Friday, 1 October 2010

When too much food is never enough

This weekend is looking terrific! Not only are there two football grand finals and the world championship cycling taking place, but there are loads of food related events happening around Brisbane.

First up Dreamfarm is having a Barn Door Opening morning tea event at its new warehouse in Albion on Saturday morning. Dreamfarm is a Brisbane based design company and will be showcasing their entire range of kitchen gadgets, as well as offering free espresso and tasty treats to all that attend.

Then kick off your Sunday with a trip to Jan Power's farmers market at Blackwood Street in Mitchelton. I'm a regular visitor to the Blackwood Street market - usually picking up fresh raspberries, great mushrooms, local honey, gluten free Sol bread and plenty of other food that tastes much better than anything you'll find at your local supermarket.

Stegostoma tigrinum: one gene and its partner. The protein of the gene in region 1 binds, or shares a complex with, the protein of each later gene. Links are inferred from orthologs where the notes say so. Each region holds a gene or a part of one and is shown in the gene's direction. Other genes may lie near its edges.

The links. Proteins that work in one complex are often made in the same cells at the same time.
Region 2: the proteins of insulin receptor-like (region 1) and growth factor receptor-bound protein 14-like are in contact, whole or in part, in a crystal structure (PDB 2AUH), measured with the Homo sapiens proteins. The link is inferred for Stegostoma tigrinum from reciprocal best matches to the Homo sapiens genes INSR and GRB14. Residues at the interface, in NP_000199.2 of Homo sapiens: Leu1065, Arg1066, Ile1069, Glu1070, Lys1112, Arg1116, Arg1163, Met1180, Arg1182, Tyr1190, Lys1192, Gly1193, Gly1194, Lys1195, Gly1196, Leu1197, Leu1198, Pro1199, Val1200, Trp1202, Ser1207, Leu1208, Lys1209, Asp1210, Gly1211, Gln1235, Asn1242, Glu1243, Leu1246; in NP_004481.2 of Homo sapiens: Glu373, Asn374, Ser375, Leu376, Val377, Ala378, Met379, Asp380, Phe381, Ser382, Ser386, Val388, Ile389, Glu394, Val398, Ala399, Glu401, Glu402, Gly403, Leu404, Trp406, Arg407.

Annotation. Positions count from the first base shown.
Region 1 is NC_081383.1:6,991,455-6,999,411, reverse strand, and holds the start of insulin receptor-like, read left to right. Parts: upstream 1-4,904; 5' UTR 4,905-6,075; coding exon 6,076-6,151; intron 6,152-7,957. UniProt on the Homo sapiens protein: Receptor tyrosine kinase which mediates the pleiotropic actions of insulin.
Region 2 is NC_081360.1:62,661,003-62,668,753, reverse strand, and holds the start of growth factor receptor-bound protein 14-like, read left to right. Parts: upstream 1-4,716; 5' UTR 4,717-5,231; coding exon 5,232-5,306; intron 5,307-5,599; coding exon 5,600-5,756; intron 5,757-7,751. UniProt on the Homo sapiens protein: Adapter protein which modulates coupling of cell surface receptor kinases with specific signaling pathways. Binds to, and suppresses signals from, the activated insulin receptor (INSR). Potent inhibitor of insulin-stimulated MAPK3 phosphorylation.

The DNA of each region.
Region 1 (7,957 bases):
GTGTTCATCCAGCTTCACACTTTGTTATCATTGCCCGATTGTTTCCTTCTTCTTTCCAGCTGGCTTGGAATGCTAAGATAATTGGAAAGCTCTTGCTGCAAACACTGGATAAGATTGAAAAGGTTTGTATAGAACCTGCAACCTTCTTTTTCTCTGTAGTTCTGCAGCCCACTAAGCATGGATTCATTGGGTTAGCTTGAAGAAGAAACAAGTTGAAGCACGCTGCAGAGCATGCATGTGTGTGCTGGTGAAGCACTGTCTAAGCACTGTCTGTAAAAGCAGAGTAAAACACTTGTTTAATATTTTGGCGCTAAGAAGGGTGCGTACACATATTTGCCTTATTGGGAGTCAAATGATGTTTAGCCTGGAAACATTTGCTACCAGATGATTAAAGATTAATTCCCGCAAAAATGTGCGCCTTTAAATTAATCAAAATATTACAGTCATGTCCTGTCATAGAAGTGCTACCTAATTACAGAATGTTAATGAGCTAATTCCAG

Then we'll be heading over to Southbank for two more events - the Thai Culture and Food Festival and Granite Belt Flavours.

The inaugural Thai Culture and Food Festival will feature Thai dancing, cultural shows, Thai products, the Singha beer garden and (most importantly) 15 food stalls. It will be located at the Cultural Forecourt at South Bank.

Once you have had a wander around the Thai Festival, head over to Granite Belt Flavours on Little Stanley Street where you'll find 30 stalls showing off the best food, wine & produce from the Granite Belt. It's a great way to support local food industries, and if you haven't tried much wine from the Granite Belt, it's the perfect way to start.

Dreamfarm Barn Door Opening
Saturday 2 October 2010, 10am - 1pm
9 Amy Street
Albion 4010
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Jan Power's Farmers Market
Sunday 3 October 2010, 6am - 12pm
Blackwood Street
Mitchelton 4053
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Thai Culture and Food Festival
Sunday 3 October 2010, 10am - 8pm
Cultural Forecourt
South Bank 4101